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snyp

What do you think is a good api.

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right know im learning dx but i heard that sdl and opengl are ok too, what do you think?

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To prevent a flamewar from arising (and since you posted this in the DX forum, obviously answered will be baised towards DX), each API has it''s own pros and cons. However, to me, D3D seems to be the better API.

For a better, un-biased explanation, check out this article.


Dustin Franklin
Mircrosoft DirectX MVP

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OpenGL and SDL are quite a bit easier, but DirectX has so much to offer that it''s worth the extra work in my opinion.

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A good API is one that you''re comfortable using. Obviously we know nothing of your ability level, so we can''t help you there.

SDL does something different from Direct3d and OpenGL, SDL is basically a wrapper library which makes things easier for programmers who want to use fullscreen or direct software or opengl rendering.

Whereas Direct3d of course, you have to make your own "wrapper" to set up windows, input handling etc (I''m sure there are zillions of pre-written ones, and they are all identical).

Mark

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It depends..

If you''ve never heard of anything else than Windows, and you like to have official documents, go for DirectX.

If you''re a do-it-yourself-er, and like to search and have alot of time. Go for OpenGL/SDL. There are actually quite alot of articles on those 2, although you have to search for yourself.

I went for DirectX because it seems so ready-to-use. Everything you want is in it, don''t have to search much farther than the documents that come with it.
OpenGL on the other hand, has a lot of extensions, and the system.. Me personally, don''t like that system. One download, one package, one document. DirectX.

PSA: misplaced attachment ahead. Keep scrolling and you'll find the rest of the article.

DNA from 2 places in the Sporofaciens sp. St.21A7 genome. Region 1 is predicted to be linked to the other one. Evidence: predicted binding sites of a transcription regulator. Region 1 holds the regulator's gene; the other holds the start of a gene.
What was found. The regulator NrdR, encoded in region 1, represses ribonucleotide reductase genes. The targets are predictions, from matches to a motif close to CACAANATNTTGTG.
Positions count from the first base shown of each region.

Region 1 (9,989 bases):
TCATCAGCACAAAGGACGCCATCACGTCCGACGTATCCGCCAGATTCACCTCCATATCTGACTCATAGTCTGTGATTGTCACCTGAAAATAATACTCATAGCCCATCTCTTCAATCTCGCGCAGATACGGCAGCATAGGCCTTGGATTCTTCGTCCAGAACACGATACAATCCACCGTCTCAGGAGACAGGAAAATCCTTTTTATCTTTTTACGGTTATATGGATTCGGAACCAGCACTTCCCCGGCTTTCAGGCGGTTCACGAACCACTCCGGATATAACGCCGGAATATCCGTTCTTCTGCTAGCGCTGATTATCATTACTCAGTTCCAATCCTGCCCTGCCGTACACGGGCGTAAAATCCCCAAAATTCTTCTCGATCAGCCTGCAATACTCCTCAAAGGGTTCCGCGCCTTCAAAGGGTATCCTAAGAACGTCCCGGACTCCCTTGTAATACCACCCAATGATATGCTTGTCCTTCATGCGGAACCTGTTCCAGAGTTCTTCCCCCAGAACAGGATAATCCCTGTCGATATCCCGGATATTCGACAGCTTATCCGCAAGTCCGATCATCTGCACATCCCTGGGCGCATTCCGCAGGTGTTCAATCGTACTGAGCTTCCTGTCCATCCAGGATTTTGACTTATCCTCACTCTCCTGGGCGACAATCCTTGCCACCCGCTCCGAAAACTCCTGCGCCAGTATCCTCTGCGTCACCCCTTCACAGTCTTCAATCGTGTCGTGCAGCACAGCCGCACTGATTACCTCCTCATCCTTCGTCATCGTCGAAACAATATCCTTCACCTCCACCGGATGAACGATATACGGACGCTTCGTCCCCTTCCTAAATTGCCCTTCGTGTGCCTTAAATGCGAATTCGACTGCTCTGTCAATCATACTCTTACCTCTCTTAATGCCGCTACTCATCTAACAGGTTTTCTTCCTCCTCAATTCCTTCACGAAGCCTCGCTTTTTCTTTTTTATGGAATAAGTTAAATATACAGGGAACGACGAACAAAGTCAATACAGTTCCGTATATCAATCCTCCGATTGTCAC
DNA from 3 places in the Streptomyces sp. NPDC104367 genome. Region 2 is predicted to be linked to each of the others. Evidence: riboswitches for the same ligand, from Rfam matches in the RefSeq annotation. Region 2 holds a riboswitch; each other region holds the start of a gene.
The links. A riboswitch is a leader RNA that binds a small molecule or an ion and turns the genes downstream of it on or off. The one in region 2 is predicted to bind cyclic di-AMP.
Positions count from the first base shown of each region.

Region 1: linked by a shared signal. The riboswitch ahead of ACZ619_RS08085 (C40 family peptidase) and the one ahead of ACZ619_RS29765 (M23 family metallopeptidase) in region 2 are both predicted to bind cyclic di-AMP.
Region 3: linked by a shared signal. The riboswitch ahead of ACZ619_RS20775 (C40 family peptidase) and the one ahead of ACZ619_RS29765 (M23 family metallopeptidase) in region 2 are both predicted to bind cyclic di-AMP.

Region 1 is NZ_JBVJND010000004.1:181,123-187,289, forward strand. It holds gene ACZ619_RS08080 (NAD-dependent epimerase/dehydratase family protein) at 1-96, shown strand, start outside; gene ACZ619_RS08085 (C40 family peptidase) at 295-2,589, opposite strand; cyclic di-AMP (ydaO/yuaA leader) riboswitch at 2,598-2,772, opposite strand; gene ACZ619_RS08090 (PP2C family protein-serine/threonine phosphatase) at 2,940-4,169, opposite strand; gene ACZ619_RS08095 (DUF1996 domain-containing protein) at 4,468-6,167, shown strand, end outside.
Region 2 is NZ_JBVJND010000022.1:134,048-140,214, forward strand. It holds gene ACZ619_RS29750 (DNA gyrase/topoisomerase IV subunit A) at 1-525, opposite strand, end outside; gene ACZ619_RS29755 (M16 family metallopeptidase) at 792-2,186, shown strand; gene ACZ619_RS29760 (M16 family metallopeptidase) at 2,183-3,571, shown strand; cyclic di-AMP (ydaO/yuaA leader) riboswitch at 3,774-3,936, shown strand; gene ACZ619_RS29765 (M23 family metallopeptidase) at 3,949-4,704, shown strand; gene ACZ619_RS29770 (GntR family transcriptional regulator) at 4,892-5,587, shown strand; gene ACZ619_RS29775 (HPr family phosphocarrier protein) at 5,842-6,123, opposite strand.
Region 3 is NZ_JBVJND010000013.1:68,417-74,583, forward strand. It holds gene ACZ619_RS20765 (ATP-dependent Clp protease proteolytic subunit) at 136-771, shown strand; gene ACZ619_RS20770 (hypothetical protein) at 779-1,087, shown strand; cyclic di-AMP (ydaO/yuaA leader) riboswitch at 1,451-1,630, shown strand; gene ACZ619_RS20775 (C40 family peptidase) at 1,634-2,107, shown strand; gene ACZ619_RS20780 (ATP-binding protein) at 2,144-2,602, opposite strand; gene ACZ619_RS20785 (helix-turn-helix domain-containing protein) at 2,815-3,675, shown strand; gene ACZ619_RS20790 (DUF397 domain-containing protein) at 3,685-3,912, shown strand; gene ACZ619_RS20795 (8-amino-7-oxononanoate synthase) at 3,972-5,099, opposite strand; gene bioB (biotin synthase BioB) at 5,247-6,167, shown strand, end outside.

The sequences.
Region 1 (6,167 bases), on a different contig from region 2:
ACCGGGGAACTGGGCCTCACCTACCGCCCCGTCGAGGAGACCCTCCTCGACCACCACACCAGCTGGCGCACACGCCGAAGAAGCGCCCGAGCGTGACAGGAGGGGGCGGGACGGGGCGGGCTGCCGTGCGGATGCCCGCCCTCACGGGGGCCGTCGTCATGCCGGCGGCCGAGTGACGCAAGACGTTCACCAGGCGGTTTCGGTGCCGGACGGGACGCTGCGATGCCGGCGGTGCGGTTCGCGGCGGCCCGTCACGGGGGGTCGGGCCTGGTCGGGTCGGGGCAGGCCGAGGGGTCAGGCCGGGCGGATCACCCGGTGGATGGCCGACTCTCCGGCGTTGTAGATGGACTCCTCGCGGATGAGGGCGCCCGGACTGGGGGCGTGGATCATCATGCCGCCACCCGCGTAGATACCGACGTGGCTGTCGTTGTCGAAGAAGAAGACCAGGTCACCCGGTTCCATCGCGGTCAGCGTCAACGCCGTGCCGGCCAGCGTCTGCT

--
You''re Welcome,
Rick Wong

- sitting in his chair doing the most time-consuming thing..

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My opinion of a good API is one that I can use for rapid prototyping and tuned high performance release code. So I chucked Direct3D for that reason, I feel like I''ve just gone the cheating way out by going with OpenGL due to the simplicity I find in using it over Direct3D. I will eventually have to learn Direct3D at some point if I was to ever get anywhere in games programming. But for now, I''m going to stick with OpenGL.

note: I use SDL, SDL_net, fmod/SDL_mixer for the other stuff.

"You are in a room. You can see a cow."
">look at cow"
"It is a cow."

.:Cubicle2:.

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If you were wondering about my knowledge, I'm really confident with DirectX, hoping to make a game engine, generic.
But I was wondering, is SDL or OPENGL really that easy, if it is, I'll start making cross platform games, but still use DX.


[edited by - snyp on May 9, 2004 9:14:24 AM]

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I don't know what you know about SDL, but it stands clearly out from the other two. It's a very simple 2D library that's easy to learn, and offers some powerful features once you've learned the basics. However, the same game made in SDL and Opengl/D3D will probably be much faster in Opengl/D3D. Also, going for SDL, you'll miss out on features such as image rotation and scaling. Sure, you can write a zoomer/rotator for SDL, but it wouldn't be near as fast (not to mention good-looking) as in Opengl or D3D.

Don't get me wrong, SDL is great for beginners who want to make simple 2D games, and do it with a small amount of code lines. If you use SDL with OpenGL, it's great for window creation (a couple of function calls does the trick), and as a bonus you'll get platform-independent code.


Edit: Forgot to mention that SDL provides you with some easy-to-use features such as multithreading, audio, CD-ROM controlling, keyboard- and mouse input, and with some additional libraries, networking and text output.

[edited by - Goldfish on May 9, 2004 9:40:43 AM]

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Lets put it like this:

If you understand C++ then you can choose both.
If you''re just starting with programming, and never read about classes, you might *think* that OpenGL is easier because it''s ''just functions''.

MicroSoft works on DirectX so I''d go for OpenGL. NOOOOT!! That''s the best reason to go for DirectX. MicroSoft never loses. (But not always wins. Sony.)

--
You''re Welcome,
Rick Wong

- sitting in his chair doing the most time-consuming thing..

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